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    Groupe d'Etude des Lymphomes Folliculaires (GELF) Criteria

    Determines if immediate therapy for follicular lymphoma is required.
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    When to Use
    Pearls/Pitfalls
    Why Use

    The criteria can help identify those patients with follicular lymphoma at higher risk for rapid disease progression and in whom immediate therapy may be needed.

    • This tool is best used as an instantaneous assessment of a patient’s disease burden. Ultimately, clinical judgement and comprehensive review of the patient’s previous workup are critical to make this assessment.
    • For overall prognosis, the FLIPI can risk stratify further than the GELF criteria.

    The GELF criteria is easy to use with information most providers will already have available. Clinical evaluation, laboratory testing, and imaging are all that is needed to determine who has a high tumor burden based on the GELF criteria.

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    Next Steps
    Evidence
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    Advice

    Refer to the staging systems FLIPI and Lugano classification to assist with risk stratifying patients. The GELF criteria is a quick test to determine which patients should be monitored versus treated now.

    Management

    Treatment is varied depending on the stage and tumor burden.

    Stages I-II

    • Treatment options include:
      • Involved field radiotherapy (IFRT)
      • Clinical trials
      • Active surveillance

    Stages III-IV or Bulky Stage II – asymptomatic

    • Treatment options include:
      • Clinical trials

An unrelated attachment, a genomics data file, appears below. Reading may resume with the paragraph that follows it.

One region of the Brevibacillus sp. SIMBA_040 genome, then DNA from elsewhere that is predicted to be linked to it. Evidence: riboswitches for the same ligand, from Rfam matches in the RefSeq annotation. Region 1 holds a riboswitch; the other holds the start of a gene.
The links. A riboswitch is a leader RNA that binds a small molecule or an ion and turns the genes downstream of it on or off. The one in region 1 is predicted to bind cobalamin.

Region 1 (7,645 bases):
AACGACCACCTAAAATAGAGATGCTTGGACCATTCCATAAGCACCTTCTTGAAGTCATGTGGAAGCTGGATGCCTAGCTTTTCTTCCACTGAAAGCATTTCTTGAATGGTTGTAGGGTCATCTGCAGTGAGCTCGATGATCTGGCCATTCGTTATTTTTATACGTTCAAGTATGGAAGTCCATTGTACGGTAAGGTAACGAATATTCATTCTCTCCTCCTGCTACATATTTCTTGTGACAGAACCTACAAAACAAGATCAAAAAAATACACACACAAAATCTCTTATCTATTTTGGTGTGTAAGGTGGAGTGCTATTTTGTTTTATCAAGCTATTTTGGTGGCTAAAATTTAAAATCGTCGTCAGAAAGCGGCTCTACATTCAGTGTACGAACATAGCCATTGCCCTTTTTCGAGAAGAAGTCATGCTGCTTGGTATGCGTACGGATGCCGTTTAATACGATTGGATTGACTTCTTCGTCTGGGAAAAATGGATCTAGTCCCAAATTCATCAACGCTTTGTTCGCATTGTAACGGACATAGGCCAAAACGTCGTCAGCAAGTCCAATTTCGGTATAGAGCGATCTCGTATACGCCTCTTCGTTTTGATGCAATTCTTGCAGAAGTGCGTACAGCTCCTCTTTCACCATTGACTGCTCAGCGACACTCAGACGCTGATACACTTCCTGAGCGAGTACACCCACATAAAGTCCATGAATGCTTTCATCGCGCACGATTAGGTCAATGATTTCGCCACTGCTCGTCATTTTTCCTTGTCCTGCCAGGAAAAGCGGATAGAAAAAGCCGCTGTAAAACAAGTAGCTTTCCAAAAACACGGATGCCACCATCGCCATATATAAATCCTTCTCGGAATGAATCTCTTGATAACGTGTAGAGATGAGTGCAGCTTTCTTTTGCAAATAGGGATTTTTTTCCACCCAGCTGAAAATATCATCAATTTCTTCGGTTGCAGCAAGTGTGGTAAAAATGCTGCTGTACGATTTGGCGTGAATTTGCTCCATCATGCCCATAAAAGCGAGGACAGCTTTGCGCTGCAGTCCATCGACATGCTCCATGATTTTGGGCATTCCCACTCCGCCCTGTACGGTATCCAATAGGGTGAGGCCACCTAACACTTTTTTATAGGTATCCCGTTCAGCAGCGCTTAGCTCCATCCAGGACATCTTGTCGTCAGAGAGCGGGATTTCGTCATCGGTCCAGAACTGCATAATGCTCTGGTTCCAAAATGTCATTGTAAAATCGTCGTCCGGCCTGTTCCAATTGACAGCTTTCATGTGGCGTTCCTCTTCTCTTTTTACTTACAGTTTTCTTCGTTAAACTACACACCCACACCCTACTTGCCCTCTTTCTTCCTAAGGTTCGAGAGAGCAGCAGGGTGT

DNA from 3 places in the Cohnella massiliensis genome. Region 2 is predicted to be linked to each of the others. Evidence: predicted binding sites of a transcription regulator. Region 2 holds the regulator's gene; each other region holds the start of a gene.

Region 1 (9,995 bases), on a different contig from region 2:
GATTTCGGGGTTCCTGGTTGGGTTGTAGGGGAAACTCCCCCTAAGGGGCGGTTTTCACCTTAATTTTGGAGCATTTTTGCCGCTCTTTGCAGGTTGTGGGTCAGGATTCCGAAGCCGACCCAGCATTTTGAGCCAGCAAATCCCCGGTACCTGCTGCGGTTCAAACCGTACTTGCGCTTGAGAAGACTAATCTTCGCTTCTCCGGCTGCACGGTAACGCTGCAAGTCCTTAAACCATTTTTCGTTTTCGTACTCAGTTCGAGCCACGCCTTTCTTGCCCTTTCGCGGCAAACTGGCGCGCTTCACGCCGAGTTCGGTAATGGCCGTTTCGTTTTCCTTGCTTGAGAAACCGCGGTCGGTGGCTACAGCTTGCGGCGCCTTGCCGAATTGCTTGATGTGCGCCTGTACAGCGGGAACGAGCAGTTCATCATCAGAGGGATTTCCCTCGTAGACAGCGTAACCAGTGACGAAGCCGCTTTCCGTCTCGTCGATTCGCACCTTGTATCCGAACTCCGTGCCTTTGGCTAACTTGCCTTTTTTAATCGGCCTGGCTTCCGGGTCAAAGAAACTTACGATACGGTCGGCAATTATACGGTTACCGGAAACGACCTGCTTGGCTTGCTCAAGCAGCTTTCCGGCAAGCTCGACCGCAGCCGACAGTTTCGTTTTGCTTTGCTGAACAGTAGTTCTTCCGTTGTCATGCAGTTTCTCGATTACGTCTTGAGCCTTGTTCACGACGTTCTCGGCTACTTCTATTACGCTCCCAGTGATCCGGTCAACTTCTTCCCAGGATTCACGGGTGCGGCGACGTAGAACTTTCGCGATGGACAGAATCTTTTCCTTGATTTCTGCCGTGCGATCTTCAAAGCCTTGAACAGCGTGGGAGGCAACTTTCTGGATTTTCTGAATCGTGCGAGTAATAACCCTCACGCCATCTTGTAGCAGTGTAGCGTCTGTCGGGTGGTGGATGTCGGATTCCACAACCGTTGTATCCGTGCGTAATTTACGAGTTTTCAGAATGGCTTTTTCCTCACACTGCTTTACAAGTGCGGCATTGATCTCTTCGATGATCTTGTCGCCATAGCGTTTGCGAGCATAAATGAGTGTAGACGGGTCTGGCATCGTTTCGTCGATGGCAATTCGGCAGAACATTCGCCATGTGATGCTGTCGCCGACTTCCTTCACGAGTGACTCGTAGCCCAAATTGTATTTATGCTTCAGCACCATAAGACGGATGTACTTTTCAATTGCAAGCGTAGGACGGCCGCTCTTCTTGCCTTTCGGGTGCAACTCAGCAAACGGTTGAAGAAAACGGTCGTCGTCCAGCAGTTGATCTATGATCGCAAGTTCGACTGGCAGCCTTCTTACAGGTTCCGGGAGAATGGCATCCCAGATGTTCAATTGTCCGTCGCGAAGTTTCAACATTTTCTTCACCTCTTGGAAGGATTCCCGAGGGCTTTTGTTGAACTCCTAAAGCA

• Active surveillance

    Stages III-IV or Bulky Stage II – with GELF/BNLI risk factors or high-risk FLIPI score

    • Treatment options include:
      • Rituximab + cyclophosphamide, vincristine, doxorubicin, prednisone
      • Rituximab alone
      • Bendamustine + rituximab
      • Rituximab + cyclophosphamide, vincristine, prednisone
      • Clinical trials

    Critical Actions

    • There is continued controversy around when and how to treat follicular lymphoma, including in patients with relapsed/refractory disease. Questions to consider when making treatment decisions:
      • When to initiate therapy versus active surveillance
      • Deciding amongst various treatment options
      • Balancing efficacy and toxicities of treatment options
      • Determining what constitutes a complete response/endpoint of treatment
    • Finally, with follicular lymphoma, a provider should be aware of transformation to diffuse large B-cell lymphoma, which is a more aggressive disease and would require prompt treatment.

    Formula

    Patients must meet ≥1 criteria to be considered “high” tumor burden; criteria below:

    • Any nodal or extranodal tumor mass >7 cm diameter
    • Involvement of at least 3 nodal sites, each with diameter >3 cm
    • Presence of any systemic or B symptoms
    • Splenic enlargement with inferior margin below the umbilical line
    • Compression syndrome (ureteral, orbital, gastrointestinal)
    • Pleural or peritoneal serous effusion (irrespective of cell content)
    • Leukemic phase (>5.0 x109/L circulating malignant cells)
    • Cytopenia (granulocyte count < 1.0 x109/L and/or platelets < 100x109/L)

    Facts & Figures

    Nodal Sites

    nodal sites

    Evidence Appraisal

    The original study compared three different intervention arms: active surveillance until clinical progression, immediate treatment with an oral alkylating agent (prednimustine), or treatment with a biologic response modifier (interferon-alpha). 193 in total were enrolled. The overall response rate of deferred treatment was 70%, with prednimustine was 78%, and with interferon-alpha was 70%. Similarly, the overall survival time at 5 years was 78%, 70%, and 84%, respectively. This showed that delayed treatment was a viable option for such an indolent lymphoma. However, those with early progression warrant treatment sooner.

    Dr. Pauline Brice

    About the Creator

    Pauline Brice, MD, is a hematologist at Hopital Saint-Louis in Paris, France. She is a member of the scientific council for GELA (Groupe d'Etude des Lymphomes de l'Adulte).

    To view Dr. Pauline Brice's publications, visit PubMed

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